In addition, if you place the cords under flammable materials, such as carpets, they could lead to heat buildup, especially if they are undersized. And the result could be a fire you did not anticipate.

3. Prevents Backfeeding the Grid

Backfeeding refers to reversing the electrical flow to move in the opposite direction. Suppose your power comes back on and the generator is also on. In that case, it will overload your home with electricity. And it will also send that power into the electric grid in the opposite direction. The former scenario tends to lead to the destruction of electronics and possibly, fires. But the latter has even more severe implications.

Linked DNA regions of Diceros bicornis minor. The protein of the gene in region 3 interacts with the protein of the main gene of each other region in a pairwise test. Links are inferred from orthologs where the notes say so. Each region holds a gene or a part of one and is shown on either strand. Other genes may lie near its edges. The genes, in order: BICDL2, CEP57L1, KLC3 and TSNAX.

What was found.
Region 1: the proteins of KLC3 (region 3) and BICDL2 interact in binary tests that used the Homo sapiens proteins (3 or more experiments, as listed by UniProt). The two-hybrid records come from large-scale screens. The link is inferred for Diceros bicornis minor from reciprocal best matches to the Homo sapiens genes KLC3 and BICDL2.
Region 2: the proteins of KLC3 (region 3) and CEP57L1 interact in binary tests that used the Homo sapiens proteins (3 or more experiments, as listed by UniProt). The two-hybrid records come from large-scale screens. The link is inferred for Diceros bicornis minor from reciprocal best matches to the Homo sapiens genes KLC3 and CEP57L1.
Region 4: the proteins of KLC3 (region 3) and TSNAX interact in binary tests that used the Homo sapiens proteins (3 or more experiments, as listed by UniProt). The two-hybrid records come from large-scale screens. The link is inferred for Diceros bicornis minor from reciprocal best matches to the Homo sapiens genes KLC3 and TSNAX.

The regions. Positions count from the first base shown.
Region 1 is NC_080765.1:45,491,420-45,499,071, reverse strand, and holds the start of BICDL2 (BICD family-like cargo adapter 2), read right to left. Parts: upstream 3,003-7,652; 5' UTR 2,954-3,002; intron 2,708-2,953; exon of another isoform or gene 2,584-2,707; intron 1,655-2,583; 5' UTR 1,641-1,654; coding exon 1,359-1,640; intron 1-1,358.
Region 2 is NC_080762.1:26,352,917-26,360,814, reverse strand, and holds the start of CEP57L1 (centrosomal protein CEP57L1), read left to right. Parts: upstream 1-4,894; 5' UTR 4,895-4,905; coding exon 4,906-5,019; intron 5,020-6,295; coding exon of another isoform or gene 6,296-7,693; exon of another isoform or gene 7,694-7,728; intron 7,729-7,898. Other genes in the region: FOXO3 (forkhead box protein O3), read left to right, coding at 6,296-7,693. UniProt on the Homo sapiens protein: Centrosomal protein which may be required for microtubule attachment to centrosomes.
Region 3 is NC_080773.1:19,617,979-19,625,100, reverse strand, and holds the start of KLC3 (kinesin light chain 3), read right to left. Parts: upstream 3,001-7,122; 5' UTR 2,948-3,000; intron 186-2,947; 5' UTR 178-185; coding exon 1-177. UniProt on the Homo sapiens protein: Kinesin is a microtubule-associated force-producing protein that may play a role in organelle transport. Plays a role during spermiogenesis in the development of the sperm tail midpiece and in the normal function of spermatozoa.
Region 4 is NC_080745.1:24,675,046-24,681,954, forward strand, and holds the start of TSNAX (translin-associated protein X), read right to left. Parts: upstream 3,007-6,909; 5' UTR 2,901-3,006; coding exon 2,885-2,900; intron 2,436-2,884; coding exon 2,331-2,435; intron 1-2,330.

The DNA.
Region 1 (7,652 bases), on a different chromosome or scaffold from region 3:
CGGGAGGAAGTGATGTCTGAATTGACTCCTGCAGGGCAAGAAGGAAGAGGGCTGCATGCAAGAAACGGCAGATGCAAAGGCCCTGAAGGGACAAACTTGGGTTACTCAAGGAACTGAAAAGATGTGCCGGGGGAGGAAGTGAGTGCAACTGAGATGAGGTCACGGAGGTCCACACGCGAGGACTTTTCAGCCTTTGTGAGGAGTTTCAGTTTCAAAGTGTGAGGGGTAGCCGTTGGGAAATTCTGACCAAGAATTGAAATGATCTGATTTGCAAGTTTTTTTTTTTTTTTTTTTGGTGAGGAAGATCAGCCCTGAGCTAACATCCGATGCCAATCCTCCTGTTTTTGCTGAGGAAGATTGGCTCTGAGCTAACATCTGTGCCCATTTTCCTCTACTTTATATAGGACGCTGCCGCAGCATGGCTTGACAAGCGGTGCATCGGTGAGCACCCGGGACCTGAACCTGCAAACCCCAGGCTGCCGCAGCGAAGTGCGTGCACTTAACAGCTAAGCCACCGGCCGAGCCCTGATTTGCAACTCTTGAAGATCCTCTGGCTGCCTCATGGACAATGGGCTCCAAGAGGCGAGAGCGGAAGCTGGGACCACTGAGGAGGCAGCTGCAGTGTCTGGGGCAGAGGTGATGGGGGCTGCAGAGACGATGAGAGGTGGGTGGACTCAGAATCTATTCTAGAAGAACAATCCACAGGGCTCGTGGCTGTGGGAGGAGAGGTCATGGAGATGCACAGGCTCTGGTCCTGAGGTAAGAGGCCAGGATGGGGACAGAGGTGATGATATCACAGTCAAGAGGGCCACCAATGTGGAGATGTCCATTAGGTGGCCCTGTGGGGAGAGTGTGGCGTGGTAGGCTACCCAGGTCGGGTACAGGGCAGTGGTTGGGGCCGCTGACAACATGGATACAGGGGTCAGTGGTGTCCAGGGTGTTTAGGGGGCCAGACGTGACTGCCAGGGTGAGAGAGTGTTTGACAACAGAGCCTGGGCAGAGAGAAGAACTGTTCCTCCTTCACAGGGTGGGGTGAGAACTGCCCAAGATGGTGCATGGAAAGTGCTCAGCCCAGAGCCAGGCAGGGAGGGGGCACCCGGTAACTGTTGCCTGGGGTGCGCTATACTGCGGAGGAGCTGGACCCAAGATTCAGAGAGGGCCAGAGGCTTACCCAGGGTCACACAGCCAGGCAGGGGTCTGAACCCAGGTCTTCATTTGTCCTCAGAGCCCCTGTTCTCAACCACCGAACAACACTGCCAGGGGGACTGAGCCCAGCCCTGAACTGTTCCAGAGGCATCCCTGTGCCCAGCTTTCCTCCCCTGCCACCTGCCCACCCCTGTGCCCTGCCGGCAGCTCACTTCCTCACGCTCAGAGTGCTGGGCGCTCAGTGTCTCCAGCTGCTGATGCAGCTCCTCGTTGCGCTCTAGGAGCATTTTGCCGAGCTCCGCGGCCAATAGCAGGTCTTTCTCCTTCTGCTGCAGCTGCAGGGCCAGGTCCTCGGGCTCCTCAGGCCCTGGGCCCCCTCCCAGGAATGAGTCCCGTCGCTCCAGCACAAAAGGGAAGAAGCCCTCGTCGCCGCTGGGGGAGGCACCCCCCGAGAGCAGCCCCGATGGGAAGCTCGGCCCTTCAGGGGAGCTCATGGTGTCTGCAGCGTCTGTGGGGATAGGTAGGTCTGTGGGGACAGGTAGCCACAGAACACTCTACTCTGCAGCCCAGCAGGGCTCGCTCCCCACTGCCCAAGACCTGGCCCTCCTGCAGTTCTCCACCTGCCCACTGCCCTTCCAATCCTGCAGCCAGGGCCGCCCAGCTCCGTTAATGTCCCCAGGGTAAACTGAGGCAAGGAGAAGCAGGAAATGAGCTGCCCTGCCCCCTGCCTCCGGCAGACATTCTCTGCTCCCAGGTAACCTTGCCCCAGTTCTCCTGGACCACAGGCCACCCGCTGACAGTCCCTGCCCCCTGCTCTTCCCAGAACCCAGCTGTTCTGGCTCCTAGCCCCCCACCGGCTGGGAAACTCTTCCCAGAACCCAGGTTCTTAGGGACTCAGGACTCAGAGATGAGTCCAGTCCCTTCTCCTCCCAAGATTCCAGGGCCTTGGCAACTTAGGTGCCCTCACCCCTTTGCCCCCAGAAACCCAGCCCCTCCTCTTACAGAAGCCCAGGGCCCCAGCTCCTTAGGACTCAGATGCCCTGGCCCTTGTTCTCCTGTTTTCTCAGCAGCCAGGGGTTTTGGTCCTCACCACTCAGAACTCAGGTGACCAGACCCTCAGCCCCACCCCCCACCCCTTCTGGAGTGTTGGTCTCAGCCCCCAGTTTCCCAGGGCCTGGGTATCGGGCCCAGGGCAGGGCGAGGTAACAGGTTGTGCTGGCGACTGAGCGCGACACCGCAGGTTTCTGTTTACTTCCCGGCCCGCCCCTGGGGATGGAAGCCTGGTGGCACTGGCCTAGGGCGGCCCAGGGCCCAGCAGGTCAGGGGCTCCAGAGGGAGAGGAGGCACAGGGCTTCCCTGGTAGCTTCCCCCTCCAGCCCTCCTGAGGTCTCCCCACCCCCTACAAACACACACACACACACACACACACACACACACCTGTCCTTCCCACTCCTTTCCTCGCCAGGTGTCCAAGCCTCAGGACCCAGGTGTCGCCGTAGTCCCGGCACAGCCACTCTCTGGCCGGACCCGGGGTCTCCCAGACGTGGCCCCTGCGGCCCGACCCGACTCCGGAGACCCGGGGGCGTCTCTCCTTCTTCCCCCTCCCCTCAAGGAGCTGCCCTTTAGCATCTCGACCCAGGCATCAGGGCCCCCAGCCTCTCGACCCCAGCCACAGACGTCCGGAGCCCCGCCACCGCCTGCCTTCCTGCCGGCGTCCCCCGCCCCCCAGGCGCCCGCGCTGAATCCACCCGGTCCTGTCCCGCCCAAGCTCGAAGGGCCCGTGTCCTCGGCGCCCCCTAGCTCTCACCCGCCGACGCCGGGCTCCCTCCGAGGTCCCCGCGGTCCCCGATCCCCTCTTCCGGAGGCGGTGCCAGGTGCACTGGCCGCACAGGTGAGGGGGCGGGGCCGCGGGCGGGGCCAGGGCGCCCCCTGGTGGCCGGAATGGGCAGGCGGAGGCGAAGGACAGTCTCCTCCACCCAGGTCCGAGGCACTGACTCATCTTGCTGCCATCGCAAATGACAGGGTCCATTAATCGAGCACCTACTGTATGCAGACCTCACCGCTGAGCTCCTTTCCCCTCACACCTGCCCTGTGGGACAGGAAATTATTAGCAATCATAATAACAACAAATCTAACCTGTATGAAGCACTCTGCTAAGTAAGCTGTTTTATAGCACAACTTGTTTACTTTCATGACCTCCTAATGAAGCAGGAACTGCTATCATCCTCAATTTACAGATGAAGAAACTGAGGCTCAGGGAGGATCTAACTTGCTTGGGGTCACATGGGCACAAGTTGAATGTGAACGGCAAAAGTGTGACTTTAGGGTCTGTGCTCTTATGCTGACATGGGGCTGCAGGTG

Backfeeding the grid is dangerous for several reasons. Due to the re-energizing of power lines, anyone who comes into contact with them when backfeeding occurs could get severe injuries.

In addition, utility workers could end up electrocuted to death. Also, you could destroy your neighbors’ properties and possibly harm them.

Due to the dangers posed by back-fed electricity, most local laws have made the process illegal. So, to avoid getting into legal trouble or harming yourself and others, it would be wise to ensure that electricity from the generator and the electrical grid never overlap. And that is where a transfer switch comes in. The device will ensure that such a situation does not occur and cause disaster.

4. Enables You to Prioritize Your Energy Needs

Most portable generators cannot meet all the energy needs like power from the electrical grid usually does. Therefore, when your main power supply is off, you may have to prioritize your energy needs.